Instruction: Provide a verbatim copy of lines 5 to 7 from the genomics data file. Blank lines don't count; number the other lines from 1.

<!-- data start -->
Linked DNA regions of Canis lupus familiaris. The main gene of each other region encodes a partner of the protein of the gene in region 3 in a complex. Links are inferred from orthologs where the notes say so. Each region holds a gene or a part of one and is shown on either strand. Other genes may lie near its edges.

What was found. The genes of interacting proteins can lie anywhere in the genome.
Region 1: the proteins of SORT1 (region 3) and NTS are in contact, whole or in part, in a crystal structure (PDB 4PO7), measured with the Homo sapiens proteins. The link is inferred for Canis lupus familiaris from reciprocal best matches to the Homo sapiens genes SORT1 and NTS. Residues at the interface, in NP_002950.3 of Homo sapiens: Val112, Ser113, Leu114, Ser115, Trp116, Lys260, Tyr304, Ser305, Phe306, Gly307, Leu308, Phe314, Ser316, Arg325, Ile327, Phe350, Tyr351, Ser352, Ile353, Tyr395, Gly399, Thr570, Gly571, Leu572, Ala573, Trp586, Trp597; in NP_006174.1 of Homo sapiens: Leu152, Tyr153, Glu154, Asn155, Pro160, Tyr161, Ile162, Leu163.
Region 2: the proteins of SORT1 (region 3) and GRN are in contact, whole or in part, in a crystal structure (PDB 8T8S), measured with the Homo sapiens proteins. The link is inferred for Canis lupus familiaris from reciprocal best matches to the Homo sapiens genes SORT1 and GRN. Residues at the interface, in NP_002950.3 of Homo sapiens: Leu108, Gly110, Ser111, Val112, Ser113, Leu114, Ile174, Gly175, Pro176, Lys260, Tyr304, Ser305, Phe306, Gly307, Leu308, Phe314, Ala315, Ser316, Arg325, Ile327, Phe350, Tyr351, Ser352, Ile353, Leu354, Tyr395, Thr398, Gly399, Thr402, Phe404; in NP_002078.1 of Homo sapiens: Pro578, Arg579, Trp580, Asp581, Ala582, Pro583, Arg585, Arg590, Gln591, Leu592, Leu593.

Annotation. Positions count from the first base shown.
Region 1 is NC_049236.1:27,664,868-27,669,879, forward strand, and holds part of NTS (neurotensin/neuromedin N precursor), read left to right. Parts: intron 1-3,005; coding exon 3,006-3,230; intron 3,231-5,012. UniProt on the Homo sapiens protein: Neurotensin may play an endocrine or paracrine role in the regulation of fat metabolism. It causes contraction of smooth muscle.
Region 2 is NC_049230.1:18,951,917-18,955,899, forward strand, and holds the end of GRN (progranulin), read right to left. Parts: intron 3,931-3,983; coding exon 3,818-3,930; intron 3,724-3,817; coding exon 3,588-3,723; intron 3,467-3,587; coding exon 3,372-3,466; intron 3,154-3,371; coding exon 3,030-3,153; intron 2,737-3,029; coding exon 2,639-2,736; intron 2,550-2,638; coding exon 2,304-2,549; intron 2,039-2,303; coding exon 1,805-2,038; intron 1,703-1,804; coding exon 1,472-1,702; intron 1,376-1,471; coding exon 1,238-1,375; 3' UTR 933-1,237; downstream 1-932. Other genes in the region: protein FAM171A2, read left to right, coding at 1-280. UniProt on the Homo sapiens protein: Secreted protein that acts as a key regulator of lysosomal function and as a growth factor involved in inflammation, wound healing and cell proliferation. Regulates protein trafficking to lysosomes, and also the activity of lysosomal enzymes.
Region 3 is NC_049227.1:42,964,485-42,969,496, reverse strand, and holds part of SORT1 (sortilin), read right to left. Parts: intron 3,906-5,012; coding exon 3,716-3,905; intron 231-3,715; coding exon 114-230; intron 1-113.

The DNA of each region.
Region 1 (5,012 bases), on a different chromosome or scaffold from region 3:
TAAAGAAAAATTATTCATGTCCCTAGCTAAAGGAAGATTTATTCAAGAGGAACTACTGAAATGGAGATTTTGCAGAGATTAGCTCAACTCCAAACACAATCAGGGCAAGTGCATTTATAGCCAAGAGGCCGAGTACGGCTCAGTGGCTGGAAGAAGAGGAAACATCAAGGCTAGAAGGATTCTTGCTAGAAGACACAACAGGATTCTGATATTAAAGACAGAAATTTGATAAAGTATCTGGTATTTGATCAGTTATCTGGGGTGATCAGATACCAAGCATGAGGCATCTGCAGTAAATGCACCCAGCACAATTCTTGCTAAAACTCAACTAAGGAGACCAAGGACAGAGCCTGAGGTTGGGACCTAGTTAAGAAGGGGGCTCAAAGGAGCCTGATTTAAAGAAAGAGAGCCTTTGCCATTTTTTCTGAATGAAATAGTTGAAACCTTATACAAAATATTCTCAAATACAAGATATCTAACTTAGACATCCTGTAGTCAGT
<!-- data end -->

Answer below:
Annotation. Positions count from the first base shown.
Region 1 is NC_049236.1:27,664,868-27,669,879, forward strand, and holds part of NTS (neurotensin/neuromedin N precursor), read left to right. Parts: intron 1-3,005; coding exon 3,006-3,230; intron 3,231-5,012. UniProt on the Homo sapiens protein: Neurotensin may play an endocrine or paracrine role in the regulation of fat metabolism. It causes contraction of smooth muscle.
Region 2 is NC_049230.1:18,951,917-18,955,899, forward strand, and holds the end of GRN (progranulin), read right to left. Parts: intron 3,931-3,983; coding exon 3,818-3,930; intron 3,724-3,817; coding exon 3,588-3,723; intron 3,467-3,587; coding exon 3,372-3,466; intron 3,154-3,371; coding exon 3,030-3,153; intron 2,737-3,029; coding exon 2,639-2,736; intron 2,550-2,638; coding exon 2,304-2,549; intron 2,039-2,303; coding exon 1,805-2,038; intron 1,703-1,804; coding exon 1,472-1,702; intron 1,376-1,471; coding exon 1,238-1,375; 3' UTR 933-1,237; downstream 1-932. Other genes in the region: protein FAM171A2, read left to right, coding at 1-280. UniProt on the Homo sapiens protein: Secreted protein that acts as a key regulator of lysosomal function and as a growth factor involved in inflammation, wound healing and cell proliferation. Regulates protein trafficking to lysosomes, and also the activity of lysosomal enzymes.